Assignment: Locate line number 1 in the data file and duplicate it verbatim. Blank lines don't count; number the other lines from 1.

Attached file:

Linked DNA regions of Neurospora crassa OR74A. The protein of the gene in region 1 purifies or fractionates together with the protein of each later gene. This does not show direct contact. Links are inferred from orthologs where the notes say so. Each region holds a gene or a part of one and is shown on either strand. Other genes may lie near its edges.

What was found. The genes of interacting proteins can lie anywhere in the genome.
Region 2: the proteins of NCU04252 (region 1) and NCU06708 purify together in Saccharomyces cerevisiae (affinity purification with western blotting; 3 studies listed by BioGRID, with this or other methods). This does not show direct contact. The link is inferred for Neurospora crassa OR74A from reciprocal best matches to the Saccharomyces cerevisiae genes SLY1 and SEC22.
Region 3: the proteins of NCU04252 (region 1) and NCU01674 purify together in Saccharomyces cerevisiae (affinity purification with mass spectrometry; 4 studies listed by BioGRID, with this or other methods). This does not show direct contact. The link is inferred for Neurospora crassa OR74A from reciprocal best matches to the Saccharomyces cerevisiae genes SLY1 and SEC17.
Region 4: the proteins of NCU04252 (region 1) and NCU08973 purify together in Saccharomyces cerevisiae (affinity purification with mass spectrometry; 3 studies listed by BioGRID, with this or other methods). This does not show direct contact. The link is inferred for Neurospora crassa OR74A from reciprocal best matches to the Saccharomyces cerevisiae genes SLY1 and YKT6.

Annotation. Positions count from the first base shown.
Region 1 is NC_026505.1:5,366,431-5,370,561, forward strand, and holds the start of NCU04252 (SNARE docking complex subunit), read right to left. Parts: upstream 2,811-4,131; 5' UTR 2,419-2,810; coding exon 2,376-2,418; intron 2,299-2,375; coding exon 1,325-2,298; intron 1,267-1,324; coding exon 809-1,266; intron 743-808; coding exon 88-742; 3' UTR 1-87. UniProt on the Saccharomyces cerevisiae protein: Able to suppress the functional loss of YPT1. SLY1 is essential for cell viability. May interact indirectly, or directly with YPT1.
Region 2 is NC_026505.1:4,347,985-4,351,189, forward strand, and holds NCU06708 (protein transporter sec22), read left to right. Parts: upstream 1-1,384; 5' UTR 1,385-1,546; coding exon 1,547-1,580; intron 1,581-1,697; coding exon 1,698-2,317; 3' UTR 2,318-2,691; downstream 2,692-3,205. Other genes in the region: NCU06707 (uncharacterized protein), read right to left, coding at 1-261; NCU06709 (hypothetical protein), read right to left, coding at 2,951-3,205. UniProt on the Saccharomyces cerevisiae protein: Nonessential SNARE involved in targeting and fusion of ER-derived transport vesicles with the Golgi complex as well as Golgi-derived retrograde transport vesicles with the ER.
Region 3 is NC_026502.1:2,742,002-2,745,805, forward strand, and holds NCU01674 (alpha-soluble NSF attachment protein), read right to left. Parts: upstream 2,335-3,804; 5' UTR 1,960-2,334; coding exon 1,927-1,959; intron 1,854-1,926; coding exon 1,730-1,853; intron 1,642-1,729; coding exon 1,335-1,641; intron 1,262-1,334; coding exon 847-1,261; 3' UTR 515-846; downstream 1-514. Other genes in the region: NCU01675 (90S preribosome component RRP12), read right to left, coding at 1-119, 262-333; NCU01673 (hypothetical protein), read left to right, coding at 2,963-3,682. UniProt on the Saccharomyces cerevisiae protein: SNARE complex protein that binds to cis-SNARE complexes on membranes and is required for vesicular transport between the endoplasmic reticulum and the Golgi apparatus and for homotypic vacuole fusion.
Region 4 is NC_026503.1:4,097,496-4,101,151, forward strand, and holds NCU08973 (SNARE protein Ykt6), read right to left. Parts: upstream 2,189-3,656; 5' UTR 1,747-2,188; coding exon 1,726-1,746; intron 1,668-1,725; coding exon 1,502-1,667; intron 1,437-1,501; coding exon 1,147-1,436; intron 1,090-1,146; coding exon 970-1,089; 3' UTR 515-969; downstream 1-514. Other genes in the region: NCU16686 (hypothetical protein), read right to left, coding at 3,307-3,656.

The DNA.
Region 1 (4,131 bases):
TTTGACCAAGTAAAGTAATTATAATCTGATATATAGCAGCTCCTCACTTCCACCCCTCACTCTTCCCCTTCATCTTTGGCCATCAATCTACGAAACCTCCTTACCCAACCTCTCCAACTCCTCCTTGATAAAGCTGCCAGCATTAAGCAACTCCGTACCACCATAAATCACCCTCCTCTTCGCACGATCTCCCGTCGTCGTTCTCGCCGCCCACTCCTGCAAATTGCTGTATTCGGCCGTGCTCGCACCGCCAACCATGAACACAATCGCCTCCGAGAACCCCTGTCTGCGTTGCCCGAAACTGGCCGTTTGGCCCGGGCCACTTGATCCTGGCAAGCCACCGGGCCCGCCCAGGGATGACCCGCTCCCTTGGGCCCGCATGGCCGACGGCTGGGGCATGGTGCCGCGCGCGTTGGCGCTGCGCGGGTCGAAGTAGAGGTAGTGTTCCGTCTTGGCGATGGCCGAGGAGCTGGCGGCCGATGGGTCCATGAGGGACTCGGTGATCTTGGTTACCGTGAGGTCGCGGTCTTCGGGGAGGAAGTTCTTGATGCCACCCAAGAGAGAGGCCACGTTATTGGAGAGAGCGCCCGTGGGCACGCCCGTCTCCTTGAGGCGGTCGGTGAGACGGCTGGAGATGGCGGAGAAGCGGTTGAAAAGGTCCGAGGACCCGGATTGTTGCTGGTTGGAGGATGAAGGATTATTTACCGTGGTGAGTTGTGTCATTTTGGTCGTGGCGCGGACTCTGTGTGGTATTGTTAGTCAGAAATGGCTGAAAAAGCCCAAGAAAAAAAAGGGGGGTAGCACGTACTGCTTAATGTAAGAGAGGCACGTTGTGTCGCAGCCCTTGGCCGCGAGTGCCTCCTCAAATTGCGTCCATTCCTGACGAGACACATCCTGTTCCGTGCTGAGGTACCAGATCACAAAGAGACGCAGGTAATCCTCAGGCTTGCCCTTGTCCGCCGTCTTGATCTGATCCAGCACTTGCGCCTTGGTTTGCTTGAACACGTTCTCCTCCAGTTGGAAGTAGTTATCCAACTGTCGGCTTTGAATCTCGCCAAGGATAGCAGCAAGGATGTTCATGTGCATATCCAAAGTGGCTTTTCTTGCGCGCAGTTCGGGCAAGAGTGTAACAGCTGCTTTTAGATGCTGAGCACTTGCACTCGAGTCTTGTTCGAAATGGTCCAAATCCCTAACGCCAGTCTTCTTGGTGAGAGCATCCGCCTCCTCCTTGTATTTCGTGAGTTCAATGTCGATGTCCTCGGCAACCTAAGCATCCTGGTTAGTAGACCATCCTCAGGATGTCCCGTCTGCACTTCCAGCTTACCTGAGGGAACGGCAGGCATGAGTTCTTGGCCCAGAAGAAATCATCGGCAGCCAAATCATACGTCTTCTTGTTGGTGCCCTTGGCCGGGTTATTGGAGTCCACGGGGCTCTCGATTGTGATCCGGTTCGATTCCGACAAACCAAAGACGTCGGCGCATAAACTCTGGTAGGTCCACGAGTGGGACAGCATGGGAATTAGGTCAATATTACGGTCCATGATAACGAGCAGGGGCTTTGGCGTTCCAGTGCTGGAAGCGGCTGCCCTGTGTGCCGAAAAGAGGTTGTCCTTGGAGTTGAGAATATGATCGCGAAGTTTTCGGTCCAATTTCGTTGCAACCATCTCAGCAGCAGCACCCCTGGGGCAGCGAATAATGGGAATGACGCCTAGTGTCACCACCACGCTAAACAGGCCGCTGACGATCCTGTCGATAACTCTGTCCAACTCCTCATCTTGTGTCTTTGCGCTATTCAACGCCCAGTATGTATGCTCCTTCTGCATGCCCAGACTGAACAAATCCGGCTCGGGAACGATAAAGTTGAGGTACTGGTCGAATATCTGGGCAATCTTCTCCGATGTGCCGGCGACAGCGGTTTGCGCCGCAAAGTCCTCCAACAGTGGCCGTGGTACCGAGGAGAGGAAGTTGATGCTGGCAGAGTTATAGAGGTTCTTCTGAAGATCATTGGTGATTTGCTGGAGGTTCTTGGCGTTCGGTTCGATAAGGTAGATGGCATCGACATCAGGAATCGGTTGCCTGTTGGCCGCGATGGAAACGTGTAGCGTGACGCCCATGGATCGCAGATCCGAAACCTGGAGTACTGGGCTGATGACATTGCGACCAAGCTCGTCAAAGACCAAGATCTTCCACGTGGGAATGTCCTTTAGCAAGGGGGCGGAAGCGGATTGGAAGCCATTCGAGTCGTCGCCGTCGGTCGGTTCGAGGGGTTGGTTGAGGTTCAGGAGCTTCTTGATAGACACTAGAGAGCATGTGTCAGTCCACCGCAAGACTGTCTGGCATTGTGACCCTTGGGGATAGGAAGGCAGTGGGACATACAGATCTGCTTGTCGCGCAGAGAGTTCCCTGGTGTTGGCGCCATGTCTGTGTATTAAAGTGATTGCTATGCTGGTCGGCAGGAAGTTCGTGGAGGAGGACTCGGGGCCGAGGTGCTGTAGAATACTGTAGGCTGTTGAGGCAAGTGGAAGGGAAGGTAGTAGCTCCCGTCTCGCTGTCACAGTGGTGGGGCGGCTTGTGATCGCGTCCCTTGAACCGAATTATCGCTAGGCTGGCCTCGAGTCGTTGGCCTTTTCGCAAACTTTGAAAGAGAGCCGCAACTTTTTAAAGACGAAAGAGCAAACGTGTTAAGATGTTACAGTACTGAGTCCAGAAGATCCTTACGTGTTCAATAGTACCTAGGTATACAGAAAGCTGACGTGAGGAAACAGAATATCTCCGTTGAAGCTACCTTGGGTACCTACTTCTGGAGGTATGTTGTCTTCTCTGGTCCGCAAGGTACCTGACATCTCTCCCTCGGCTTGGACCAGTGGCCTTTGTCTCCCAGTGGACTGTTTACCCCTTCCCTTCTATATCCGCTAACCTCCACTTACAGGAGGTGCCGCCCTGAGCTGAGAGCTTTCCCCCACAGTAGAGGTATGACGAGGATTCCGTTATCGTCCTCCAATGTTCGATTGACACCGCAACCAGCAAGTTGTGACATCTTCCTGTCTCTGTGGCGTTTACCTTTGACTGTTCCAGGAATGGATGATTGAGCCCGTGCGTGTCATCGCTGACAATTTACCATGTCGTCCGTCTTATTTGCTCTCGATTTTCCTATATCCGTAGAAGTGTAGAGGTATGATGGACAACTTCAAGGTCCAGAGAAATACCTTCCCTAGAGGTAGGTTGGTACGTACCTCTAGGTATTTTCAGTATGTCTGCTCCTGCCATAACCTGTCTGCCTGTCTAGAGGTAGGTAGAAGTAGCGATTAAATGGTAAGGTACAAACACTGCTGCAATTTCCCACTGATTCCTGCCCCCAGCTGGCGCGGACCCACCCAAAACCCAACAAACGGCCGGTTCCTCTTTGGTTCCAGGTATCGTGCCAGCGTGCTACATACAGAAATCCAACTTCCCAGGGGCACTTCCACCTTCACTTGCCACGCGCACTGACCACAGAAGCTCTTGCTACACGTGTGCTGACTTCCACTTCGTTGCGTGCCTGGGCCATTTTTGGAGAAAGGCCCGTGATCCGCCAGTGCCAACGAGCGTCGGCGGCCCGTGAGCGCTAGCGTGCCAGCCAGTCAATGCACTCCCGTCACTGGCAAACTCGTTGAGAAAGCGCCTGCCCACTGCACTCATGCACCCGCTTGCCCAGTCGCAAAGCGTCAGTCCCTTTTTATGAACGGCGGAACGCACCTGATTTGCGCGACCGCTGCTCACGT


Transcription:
Linked DNA regions of Neurospora crassa OR74A. The protein of the gene in region 1 purifies or fractionates together with the protein of each later gene. This does not show direct contact. Links are inferred from orthologs where the notes say so. Each region holds a gene or a part of one and is shown on either strand. Other genes may lie near its edges.